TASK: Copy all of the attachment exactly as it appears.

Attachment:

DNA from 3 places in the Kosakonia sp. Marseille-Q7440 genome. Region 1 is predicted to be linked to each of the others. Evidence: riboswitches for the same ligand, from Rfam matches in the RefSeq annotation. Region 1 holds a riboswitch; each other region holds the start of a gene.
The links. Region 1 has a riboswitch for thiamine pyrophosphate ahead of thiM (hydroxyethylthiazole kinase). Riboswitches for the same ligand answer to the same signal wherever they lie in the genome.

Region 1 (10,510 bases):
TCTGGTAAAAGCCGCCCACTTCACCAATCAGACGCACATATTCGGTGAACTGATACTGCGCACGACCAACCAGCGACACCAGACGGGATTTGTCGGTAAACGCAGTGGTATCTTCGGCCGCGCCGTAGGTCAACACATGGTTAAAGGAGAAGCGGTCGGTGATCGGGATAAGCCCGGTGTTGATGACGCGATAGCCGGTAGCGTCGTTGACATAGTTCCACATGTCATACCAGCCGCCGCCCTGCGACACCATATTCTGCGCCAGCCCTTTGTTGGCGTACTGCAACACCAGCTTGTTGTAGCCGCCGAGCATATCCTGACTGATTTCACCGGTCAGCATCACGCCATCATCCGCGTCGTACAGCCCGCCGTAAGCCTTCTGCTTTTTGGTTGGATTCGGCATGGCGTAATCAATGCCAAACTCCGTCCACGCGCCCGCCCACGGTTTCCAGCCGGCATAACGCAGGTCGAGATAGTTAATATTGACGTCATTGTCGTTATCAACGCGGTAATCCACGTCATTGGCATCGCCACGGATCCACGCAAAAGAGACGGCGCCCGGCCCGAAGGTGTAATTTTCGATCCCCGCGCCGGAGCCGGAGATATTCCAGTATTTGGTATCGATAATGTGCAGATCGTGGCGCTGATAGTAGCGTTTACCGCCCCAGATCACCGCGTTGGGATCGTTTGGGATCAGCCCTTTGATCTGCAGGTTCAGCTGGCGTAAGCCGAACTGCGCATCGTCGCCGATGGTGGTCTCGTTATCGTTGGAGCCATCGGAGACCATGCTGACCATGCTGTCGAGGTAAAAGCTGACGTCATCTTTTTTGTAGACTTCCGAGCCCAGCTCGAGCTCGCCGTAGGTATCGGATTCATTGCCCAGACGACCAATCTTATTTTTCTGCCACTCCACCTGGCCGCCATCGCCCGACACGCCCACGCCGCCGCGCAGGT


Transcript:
DNA from 3 places in the Kosakonia sp. Marseille-Q7440 genome. Region 1 is predicted to be linked to each of the others. Evidence: riboswitches for the same ligand, from Rfam matches in the RefSeq annotation. Region 1 holds a riboswitch; each other region holds the start of a gene.
The links. Region 1 has a riboswitch for thiamine pyrophosphate ahead of thiM (hydroxyethylthiazole kinase). Riboswitches for the same ligand answer to the same signal wherever they lie in the genome.

Region 1 (10,510 bases):
TCTGGTAAAAGCCGCCCACTTCACCAATCAGACGCACATATTCGGTGAACTGATACTGCGCACGACCAACCAGCGACACCAGACGGGATTTGTCGGTAAACGCAGTGGTATCTTCGGCCGCGCCGTAGGTCAACACATGGTTAAAGGAGAAGCGGTCGGTGATCGGGATAAGCCCGGTGTTGATGACGCGATAGCCGGTAGCGTCGTTGACATAGTTCCACATGTCATACCAGCCGCCGCCCTGCGACACCATATTCTGCGCCAGCCCTTTGTTGGCGTACTGCAACACCAGCTTGTTGTAGCCGCCGAGCATATCCTGACTGATTTCACCGGTCAGCATCACGCCATCATCCGCGTCGTACAGCCCGCCGTAAGCCTTCTGCTTTTTGGTTGGATTCGGCATGGCGTAATCAATGCCAAACTCCGTCCACGCGCCCGCCCACGGTTTCCAGCCGGCATAACGCAGGTCGAGATAGTTAATATTGACGTCATTGTCGTTATCAACGCGGTAATCCACGTCATTGGCATCGCCACGGATCCACGCAAAAGAGACGGCGCCCGGCCCGAAGGTGTAATTTTCGATCCCCGCGCCGGAGCCGGAGATATTCCAGTATTTGGTATCGATAATGTGCAGATCGTGGCGCTGATAGTAGCGTTTACCGCCCCAGATCACCGCGTTGGGATCGTTTGGGATCAGCCCTTTGATCTGCAGGTTCAGCTGGCGTAAGCCGAACTGCGCATCGTCGCCGATGGTGGTCTCGTTATCGTTGGAGCCATCGGAGACCATGCTGACCATGCTGTCGAGGTAAAAGCTGACGTCATCTTTTTTGTAGACTTCCGAGCCCAGCTCGAGCTCGCCGTAGGTATCGGATTCATTGCCCAGACGACCAATCTTATTTTTCTGCCACTCCACCTGGCCGCCATCGCCCGACACGCCCACGCCGCCGCGCAGGT